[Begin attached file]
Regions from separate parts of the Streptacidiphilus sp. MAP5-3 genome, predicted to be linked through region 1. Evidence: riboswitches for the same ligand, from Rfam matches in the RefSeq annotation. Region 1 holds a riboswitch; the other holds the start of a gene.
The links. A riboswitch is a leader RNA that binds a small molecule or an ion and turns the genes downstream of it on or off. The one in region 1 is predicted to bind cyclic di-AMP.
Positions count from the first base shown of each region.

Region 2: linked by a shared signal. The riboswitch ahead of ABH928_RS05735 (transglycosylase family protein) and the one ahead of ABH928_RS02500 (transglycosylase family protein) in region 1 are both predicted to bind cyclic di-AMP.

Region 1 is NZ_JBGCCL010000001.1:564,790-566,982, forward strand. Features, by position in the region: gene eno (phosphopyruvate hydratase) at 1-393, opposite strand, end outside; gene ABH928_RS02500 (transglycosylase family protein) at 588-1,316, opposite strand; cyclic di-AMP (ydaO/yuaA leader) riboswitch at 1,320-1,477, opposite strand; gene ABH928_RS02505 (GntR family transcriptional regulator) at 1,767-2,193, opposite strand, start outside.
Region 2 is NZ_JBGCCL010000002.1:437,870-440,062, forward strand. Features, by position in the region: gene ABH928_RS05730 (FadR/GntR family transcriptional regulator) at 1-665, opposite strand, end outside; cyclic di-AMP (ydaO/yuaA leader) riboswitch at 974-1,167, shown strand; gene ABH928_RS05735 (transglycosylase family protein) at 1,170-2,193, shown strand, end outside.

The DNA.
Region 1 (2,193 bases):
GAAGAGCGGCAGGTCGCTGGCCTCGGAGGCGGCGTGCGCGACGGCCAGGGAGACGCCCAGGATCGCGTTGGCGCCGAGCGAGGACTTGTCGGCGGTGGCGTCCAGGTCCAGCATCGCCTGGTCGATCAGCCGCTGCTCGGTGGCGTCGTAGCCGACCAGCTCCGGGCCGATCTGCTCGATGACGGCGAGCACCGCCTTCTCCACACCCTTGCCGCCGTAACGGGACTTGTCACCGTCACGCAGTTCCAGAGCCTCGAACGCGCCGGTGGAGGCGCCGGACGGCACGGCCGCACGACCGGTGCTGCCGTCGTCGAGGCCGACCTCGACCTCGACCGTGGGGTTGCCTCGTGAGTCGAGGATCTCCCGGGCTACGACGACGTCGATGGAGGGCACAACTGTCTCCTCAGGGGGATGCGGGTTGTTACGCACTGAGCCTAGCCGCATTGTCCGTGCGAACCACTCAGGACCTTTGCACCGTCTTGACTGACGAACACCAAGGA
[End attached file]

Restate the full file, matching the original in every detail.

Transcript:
Regions from separate parts of the Streptacidiphilus sp. MAP5-3 genome, predicted to be linked through region 1. Evidence: riboswitches for the same ligand, from Rfam matches in the RefSeq annotation. Region 1 holds a riboswitch; the other holds the start of a gene.
The links. A riboswitch is a leader RNA that binds a small molecule or an ion and turns the genes downstream of it on or off. The one in region 1 is predicted to bind cyclic di-AMP.
Positions count from the first base shown of each region.

Region 2: linked by a shared signal. The riboswitch ahead of ABH928_RS05735 (transglycosylase family protein) and the one ahead of ABH928_RS02500 (transglycosylase family protein) in region 1 are both predicted to bind cyclic di-AMP.

Region 1 is NZ_JBGCCL010000001.1:564,790-566,982, forward strand. Features, by position in the region: gene eno (phosphopyruvate hydratase) at 1-393, opposite strand, end outside; gene ABH928_RS02500 (transglycosylase family protein) at 588-1,316, opposite strand; cyclic di-AMP (ydaO/yuaA leader) riboswitch at 1,320-1,477, opposite strand; gene ABH928_RS02505 (GntR family transcriptional regulator) at 1,767-2,193, opposite strand, start outside.
Region 2 is NZ_JBGCCL010000002.1:437,870-440,062, forward strand. Features, by position in the region: gene ABH928_RS05730 (FadR/GntR family transcriptional regulator) at 1-665, opposite strand, end outside; cyclic di-AMP (ydaO/yuaA leader) riboswitch at 974-1,167, shown strand; gene ABH928_RS05735 (transglycosylase family protein) at 1,170-2,193, shown strand, end outside.

The DNA.
Region 1 (2,193 bases):
GAAGAGCGGCAGGTCGCTGGCCTCGGAGGCGGCGTGCGCGACGGCCAGGGAGACGCCCAGGATCGCGTTGGCGCCGAGCGAGGACTTGTCGGCGGTGGCGTCCAGGTCCAGCATCGCCTGGTCGATCAGCCGCTGCTCGGTGGCGTCGTAGCCGACCAGCTCCGGGCCGATCTGCTCGATGACGGCGAGCACCGCCTTCTCCACACCCTTGCCGCCGTAACGGGACTTGTCACCGTCACGCAGTTCCAGAGCCTCGAACGCGCCGGTGGAGGCGCCGGACGGCACGGCCGCACGACCGGTGCTGCCGTCGTCGAGGCCGACCTCGACCTCGACCGTGGGGTTGCCTCGTGAGTCGAGGATCTCCCGGGCTACGACGACGTCGATGGAGGGCACAACTGTCTCCTCAGGGGGATGCGGGTTGTTACGCACTGAGCCTAGCCGCATTGTCCGTGCGAACCACTCAGGACCTTTGCACCGTCTTGACTGACGAACACCAAGGA